Disclaimer: If you clicked this expecting a highly technical article on the constitution drafting process, you shall not find it below. I’m no constitutional expert and I detest legal mumbo jumbo almost as much as I loathe militias. I wrote this in a sleep deprived frenzy after writing a catchy title. 

Both the English and Arabic version of the 1951 Libyan constitution can fit into this small booklet, but it seems that the new Constitution Assembly will be forgoing this brevity.

Both the English and Arabic versions of the 1951 Libyan constitution can fit into this small booklet, but it seems that the new Constitution Assembly will be forgoing this brevity.

In Libya these days, the discussion for every topic seems to be made up of polar extremes. The political situation has people divided into factions that are themselves further subdividing, and the war between the two most prominent groups (they both start with the letter D and make regular arch-enemies look like buddies) has severely frayed the collective nerves of this abandoned country. The Constitution Drafting Assembly, the council that was voted in by the people to create a new constitution for the new nation, has, well, failed to produce anything apart from a highly questionable draft of suggestions that only succeeded in casting doubt on the assembly’s capabilities. Legally mandated to produce this essential document in 120 days, the assembly overstepped their timeframe. Perhaps overstepped is a bit of an understatement, seeing as they celebrated their one-year anniversary just a few days ago. This prolonged delay has had much of the nation asking this burning question; what the hell is taking so long? Of course, this answer will vary depending on who you ask, but the standard answer seems to be, ‘Well, how can we draft a constitution when you people keep blowing stuff up?” It’s a reasonable answer, and the turmoil that has become the new norm in Libya has limited and, in some cases, halted, many essential services and processes. However, many believe that it’s this precarious edge that Libya teeters on that makes the production of the constitution so vital, nation-saving even. And here we reach the crux, the polar extremes. Libyans are now roughly divided into two camps; those who believe that the constitution must, absolutely must, be written with the greatest haste and urgency possible, and those who think that the constitution will change nothing for Libya without political stability/military conquest/ whatever other numerous alternate solutions are being proposed.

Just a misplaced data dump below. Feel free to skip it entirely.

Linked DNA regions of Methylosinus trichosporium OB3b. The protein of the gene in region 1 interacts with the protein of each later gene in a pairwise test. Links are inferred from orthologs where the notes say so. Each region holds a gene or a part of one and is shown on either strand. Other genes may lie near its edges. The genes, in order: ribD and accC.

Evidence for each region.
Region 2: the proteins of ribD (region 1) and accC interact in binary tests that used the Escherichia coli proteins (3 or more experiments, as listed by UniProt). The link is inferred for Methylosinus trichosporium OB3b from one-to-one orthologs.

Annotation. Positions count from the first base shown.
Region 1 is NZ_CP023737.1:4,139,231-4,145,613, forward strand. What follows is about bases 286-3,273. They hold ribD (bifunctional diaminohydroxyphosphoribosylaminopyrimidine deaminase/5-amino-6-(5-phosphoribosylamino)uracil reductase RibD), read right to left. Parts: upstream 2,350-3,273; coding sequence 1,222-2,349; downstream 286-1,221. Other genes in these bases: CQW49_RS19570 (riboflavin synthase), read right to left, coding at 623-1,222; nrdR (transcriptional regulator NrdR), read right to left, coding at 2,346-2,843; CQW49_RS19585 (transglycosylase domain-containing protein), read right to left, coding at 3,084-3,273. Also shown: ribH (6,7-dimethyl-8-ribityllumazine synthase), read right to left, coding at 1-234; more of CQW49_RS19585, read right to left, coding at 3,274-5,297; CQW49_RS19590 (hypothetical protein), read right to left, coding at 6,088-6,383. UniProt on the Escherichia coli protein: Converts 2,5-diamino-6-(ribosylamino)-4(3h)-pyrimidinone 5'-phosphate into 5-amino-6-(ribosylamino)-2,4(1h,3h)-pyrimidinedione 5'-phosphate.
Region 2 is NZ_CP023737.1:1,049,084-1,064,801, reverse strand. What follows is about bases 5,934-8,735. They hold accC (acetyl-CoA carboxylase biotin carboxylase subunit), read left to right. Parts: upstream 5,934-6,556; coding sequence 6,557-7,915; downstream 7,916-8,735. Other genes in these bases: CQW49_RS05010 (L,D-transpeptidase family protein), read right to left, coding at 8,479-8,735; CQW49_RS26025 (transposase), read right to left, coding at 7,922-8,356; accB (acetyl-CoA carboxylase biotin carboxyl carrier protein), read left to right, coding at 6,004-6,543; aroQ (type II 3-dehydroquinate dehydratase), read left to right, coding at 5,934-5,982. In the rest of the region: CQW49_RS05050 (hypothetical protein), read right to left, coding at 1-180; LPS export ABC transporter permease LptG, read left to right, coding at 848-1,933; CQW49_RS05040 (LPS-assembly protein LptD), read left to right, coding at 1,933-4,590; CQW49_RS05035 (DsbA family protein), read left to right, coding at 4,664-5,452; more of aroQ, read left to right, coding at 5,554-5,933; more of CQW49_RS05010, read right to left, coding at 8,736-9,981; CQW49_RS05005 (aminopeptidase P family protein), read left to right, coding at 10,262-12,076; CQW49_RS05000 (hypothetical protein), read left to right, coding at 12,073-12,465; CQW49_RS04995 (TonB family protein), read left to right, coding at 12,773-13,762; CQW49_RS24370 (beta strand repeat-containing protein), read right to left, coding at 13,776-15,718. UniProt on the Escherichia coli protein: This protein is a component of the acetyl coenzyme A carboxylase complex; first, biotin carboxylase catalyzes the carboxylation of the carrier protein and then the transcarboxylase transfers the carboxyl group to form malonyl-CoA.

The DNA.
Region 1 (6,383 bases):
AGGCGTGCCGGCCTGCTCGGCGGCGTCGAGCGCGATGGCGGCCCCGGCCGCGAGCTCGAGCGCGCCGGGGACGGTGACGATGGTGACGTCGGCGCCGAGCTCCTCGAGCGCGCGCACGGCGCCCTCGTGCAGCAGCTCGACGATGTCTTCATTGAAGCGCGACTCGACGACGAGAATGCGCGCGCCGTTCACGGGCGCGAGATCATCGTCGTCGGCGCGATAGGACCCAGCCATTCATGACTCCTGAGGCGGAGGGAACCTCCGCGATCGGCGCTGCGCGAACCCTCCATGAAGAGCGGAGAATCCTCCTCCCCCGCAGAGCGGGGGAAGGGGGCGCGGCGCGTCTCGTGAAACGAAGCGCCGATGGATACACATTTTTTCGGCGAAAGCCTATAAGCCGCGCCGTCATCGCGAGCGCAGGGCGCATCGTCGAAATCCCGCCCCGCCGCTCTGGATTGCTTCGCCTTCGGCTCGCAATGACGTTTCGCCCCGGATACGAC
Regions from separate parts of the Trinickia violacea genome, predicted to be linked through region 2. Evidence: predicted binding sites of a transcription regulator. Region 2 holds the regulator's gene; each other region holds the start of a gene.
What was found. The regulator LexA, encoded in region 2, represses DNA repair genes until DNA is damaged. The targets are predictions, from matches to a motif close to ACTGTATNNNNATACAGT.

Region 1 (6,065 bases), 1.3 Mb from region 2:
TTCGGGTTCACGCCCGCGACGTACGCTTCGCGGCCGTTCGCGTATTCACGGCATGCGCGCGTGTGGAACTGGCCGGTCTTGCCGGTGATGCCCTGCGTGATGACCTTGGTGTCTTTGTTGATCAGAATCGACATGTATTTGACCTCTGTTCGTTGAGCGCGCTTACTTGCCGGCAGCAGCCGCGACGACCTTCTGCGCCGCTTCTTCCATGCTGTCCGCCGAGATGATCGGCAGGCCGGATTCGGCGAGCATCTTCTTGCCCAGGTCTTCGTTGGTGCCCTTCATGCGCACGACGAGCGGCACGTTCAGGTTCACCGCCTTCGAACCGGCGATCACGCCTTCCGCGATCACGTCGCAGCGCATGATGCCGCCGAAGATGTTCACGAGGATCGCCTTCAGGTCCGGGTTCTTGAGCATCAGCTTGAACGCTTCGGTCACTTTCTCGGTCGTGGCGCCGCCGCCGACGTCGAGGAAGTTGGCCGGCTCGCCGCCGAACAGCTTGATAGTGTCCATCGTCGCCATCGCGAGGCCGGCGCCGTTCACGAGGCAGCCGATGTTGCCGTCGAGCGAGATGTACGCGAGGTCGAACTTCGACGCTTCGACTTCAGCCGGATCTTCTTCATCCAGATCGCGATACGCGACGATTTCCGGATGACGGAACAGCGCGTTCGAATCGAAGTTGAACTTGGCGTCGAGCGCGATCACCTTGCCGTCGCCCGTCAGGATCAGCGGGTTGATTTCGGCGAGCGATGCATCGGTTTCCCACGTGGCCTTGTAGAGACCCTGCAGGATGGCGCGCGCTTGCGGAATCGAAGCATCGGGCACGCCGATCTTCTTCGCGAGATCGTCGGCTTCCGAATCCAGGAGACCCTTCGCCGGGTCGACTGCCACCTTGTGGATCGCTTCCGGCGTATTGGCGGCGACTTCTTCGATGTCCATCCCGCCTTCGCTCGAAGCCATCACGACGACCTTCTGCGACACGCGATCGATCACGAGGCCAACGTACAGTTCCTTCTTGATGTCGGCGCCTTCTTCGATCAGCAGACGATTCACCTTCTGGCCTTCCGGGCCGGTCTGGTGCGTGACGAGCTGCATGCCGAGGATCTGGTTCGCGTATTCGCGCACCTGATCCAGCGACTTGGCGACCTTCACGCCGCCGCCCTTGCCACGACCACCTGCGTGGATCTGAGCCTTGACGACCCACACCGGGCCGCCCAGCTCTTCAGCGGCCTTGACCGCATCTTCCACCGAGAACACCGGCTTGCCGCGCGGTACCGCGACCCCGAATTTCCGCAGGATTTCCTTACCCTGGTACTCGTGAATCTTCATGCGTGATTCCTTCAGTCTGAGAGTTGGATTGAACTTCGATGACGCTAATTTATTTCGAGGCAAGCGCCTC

A comic pamphlet to raise awareness on the rights of Libyan women in the constitution, produced by the 'Lematha Ana' charity for women's rights. Several efforts have been made to create awareness in the general public on the importance of the constitution

A comic pamphlet to raise awareness on the rights of Libyan women in the constitution, produced by the ‘Lematha Ana’ charity for women’s rights. Several efforts have been made to create awareness in the general public on the importance of the constitution